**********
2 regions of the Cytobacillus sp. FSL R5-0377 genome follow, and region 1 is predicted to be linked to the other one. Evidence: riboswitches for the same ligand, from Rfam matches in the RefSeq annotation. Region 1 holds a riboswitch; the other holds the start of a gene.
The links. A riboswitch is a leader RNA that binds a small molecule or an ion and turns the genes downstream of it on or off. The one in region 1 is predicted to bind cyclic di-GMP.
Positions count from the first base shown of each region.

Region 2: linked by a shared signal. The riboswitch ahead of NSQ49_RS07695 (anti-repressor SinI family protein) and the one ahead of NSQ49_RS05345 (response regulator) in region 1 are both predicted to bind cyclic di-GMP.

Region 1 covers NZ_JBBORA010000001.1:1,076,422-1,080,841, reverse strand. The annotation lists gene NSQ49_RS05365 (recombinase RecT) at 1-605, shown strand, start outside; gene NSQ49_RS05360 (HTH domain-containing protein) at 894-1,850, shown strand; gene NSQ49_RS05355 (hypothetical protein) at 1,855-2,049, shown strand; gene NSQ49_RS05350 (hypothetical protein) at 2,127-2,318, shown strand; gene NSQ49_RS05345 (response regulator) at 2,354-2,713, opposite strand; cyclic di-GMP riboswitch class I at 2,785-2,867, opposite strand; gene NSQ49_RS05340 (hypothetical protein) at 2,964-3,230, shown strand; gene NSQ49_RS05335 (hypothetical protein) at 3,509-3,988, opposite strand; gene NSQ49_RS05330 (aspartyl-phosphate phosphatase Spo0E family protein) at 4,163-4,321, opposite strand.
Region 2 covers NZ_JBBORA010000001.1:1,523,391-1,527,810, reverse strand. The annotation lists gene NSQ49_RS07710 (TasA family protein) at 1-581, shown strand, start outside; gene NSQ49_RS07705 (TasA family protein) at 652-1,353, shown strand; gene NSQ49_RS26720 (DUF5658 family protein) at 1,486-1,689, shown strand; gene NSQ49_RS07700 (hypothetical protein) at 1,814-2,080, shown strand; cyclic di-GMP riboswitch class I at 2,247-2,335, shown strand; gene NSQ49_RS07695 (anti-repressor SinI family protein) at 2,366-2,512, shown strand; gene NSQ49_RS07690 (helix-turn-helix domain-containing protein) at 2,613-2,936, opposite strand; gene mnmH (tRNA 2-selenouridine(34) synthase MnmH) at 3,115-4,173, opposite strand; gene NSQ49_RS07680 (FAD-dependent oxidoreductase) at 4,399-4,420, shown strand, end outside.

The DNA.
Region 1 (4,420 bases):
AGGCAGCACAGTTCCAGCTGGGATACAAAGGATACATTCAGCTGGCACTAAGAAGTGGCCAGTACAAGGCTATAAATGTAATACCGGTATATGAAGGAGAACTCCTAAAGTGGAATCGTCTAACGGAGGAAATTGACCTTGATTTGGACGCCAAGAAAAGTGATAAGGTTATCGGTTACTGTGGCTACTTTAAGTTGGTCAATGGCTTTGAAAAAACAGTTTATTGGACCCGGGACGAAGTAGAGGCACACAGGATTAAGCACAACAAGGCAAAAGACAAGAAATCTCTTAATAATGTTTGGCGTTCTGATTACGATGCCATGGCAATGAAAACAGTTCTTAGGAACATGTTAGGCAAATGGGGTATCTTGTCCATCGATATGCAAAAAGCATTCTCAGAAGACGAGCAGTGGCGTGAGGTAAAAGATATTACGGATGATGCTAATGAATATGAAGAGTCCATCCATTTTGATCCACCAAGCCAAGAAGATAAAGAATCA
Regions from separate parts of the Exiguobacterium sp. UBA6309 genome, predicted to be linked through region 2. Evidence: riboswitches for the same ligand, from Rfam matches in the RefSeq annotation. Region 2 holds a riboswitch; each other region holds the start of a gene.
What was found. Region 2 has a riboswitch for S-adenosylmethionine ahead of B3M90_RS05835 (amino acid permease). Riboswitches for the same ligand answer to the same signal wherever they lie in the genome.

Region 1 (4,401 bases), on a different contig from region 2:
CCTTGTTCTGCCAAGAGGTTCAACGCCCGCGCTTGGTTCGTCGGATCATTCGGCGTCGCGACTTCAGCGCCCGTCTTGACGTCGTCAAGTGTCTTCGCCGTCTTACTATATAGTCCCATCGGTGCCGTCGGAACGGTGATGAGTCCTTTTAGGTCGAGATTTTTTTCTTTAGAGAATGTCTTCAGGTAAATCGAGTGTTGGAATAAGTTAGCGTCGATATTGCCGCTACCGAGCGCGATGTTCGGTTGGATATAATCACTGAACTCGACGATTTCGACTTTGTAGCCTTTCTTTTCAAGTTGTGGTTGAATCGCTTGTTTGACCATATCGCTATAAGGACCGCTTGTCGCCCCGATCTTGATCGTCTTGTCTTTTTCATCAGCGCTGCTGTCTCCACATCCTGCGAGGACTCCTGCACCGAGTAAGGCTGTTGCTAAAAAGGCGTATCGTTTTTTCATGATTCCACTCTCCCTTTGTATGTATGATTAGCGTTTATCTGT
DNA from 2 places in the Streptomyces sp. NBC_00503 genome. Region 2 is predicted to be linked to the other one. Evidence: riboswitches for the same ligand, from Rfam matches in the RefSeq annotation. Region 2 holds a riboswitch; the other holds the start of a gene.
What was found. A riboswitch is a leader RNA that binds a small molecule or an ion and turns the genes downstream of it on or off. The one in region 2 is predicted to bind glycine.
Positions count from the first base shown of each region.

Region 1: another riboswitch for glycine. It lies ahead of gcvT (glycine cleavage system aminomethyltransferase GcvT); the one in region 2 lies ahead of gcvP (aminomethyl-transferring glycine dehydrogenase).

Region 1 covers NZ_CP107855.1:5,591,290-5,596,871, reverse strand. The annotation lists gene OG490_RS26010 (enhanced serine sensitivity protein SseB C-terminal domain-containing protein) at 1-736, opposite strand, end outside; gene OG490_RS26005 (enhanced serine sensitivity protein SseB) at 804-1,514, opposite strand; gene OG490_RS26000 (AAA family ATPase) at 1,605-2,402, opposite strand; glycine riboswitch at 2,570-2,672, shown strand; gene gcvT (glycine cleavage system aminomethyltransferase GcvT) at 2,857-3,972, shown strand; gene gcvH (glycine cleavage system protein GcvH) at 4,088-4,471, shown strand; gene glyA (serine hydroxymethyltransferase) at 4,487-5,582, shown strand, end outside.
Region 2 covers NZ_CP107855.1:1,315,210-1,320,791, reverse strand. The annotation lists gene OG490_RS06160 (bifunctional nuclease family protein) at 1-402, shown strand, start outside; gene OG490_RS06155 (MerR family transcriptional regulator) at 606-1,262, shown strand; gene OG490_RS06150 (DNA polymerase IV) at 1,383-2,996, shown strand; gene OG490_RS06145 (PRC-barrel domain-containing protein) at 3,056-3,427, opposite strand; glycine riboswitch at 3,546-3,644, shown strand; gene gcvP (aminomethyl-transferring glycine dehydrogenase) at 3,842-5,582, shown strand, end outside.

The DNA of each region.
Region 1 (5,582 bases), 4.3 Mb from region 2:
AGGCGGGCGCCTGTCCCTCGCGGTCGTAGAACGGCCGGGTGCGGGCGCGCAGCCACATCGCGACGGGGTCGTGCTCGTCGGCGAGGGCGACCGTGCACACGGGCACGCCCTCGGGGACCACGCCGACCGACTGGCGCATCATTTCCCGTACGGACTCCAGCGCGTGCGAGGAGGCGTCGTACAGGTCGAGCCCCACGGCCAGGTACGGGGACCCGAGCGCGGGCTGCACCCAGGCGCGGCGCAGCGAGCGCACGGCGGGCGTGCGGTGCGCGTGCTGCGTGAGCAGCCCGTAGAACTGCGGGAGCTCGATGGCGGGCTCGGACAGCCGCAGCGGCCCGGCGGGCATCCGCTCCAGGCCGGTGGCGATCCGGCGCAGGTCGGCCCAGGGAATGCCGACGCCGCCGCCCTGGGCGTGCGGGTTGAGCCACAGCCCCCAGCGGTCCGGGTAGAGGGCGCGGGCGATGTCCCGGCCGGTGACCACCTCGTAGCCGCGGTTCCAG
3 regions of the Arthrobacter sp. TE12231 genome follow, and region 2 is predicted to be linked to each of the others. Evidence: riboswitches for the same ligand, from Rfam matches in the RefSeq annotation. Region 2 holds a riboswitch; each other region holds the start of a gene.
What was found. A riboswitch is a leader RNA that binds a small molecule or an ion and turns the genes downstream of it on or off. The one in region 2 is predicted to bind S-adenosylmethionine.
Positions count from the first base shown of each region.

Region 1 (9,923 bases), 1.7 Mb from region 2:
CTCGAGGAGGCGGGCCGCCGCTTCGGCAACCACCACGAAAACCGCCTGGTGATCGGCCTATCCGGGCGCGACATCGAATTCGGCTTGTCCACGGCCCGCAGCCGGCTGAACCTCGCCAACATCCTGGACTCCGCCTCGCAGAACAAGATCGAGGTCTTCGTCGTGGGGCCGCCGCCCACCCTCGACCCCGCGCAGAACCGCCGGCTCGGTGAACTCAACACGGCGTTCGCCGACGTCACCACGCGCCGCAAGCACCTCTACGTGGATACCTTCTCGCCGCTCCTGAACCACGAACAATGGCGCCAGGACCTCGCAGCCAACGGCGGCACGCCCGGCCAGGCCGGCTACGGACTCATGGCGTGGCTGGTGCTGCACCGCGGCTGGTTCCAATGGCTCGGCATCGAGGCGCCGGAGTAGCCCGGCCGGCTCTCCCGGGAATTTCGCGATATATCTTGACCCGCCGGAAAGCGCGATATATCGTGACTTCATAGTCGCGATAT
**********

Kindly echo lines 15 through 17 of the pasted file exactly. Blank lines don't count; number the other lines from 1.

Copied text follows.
What was found. A riboswitch is a leader RNA that binds a small molecule or an ion and turns the genes downstream of it on or off. The one in region 2 is predicted to bind glycine.
Positions count from the first base shown of each region.

Region 1: another riboswitch for glycine. It lies ahead of gcvT (glycine cleavage system aminomethyltransferase GcvT); the one in region 2 lies ahead of gcvP (aminomethyl-transferring glycine dehydrogenase).